Meet The Duncans: A Cleveland Family That Considers Themselves Blessed
Enthusiasm and optimism abound in the Duncan household, with 2017 as bright as 2016 seemed, at times, dark. Thirteen-year-old Dylan Duncan is living life as a kid his age should, attending seventh-grade classes, excited about sports, making his parents, Vernon and Rebecca, more proud with each day.
Dylan is in remission now, the osteosarcoma diagnosis from last year now in the rear-view mirror after six rounds of chemotherapy that ended on Jan. 5. The diagnosis had come on Mother’s Day 2016 – yes, Mother’s Day – and of course shook his Cleveland, Tennessee family to its core.
Dylan’s mother Rebecca, having now officially made the trip to hell and back, is grateful that the Austin Hatcher Foundation has been along for the ride.
“Many, many times they have helped us keep our sanity,” Rebecca says. She is especially indebted – on a personal level, as all foundation services are provided at no charge – to Bryan Humphreys, the foundation’s clinical social worker and Dr. April Nesin, the foundation’s clinical psychologist. Their efforts, she says, have been vital to helping not only Dylan but she and Vernon cope with the challenges arising from a battle against cancer.
“Dylan had a lot of medical procedures and a lot of anxiety because of all that,” Rebecca says. “Bryan talked to Dylan about those issues. And April helped me with my issues.”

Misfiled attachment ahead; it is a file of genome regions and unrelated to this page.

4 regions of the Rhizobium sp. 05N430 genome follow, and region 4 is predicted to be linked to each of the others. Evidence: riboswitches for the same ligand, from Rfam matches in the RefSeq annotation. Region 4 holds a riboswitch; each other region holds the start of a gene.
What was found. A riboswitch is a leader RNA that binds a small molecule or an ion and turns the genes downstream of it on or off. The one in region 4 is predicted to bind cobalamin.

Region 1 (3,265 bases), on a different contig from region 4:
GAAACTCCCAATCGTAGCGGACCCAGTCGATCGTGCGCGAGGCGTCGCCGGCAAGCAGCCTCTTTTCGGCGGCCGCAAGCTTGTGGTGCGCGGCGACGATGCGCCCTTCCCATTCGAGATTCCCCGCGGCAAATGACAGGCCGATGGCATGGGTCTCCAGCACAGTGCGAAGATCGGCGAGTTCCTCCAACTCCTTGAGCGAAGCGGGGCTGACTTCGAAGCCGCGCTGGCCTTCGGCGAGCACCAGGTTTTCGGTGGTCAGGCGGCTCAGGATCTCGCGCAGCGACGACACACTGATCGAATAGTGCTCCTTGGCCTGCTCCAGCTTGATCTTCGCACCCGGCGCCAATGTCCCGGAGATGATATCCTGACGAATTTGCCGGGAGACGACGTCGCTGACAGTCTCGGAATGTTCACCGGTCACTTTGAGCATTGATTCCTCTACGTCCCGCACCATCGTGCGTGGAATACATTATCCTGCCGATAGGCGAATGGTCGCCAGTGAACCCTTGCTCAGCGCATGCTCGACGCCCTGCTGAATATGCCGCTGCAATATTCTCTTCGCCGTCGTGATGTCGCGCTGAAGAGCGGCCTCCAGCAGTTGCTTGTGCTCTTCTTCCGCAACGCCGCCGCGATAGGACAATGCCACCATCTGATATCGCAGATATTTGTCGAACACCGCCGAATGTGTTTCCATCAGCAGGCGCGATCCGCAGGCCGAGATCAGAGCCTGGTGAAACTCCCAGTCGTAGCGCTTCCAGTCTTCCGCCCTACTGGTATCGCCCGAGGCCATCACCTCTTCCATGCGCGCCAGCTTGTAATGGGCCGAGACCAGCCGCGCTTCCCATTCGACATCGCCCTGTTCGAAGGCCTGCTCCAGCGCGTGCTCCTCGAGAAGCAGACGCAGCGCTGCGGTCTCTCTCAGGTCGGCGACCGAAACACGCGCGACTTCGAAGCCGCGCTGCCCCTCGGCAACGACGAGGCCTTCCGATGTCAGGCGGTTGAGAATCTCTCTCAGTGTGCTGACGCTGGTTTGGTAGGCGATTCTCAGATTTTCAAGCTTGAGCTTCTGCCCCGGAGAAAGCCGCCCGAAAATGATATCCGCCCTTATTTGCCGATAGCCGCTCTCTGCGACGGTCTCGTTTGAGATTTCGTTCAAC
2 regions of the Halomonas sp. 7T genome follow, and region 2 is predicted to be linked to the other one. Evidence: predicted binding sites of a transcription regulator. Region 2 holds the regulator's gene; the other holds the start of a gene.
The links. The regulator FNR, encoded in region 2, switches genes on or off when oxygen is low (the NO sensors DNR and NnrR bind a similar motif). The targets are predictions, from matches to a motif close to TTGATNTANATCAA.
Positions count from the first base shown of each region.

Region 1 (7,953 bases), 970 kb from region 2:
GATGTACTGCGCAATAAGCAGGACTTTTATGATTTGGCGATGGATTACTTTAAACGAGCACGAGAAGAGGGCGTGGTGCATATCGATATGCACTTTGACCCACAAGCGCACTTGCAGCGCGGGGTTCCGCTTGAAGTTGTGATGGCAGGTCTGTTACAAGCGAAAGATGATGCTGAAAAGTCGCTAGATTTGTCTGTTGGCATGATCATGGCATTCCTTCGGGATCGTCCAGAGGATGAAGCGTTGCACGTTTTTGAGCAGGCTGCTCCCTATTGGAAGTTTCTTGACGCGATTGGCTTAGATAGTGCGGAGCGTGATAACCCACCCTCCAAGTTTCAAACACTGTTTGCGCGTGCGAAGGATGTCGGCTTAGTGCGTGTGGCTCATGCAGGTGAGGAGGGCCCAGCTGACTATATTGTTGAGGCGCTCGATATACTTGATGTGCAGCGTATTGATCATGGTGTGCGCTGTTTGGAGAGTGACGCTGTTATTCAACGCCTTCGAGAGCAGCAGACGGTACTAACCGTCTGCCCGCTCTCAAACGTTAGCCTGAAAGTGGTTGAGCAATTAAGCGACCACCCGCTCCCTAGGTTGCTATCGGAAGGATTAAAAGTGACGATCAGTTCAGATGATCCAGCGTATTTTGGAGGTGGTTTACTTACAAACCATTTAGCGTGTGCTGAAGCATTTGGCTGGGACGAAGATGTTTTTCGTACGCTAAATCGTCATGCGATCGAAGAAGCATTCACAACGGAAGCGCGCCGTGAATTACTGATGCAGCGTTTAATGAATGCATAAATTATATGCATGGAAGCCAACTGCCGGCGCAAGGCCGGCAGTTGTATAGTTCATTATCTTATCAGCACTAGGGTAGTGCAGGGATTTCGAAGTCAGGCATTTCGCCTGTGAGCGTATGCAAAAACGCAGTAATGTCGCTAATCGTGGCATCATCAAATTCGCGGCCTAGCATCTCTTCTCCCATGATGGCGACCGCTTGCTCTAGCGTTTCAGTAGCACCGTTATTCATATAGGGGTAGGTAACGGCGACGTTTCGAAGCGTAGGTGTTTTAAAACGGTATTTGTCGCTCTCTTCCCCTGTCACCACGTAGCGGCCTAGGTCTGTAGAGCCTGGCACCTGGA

Another help has been the ongoing community of children and family members who come to the Austin Hatcher Foundation’s headquarters for various services – and then attend various community activities designed to provide a respite from their collective struggles. “We’ve met many others who have been through what we have,” Rebecca says. We have made many lifelong friends ds through the foundation. We’ve just been blessed.”
In a fight against cancer, there are “mile markers” of sorts. Victories, small and large, are logged – and cherished. The Duncans had a big win earlier this year when it came time for Dylan to return to school, a new school – in the middle of his seventh grade year after missing several months while he underwent treatments.
“Changing his schools was one of my biggest fears,” Rebecca says.
Dr. Nesin, she adds, “was pivotal,” in the process paving the way with Dylan’s new school, outlining the accommodations the boy would need.”
“She calmed my nerves,” Rebecca says now, with a slight laugh. It’s good to laugh. Duncan’s back doing that, as well.
“I feel great,” says Duncan, who is eagerly looking ahead to playing soccer and golf, and so much more.
“Bryan really helped me out a lot,” he says. “He helped me get back into a normal life.”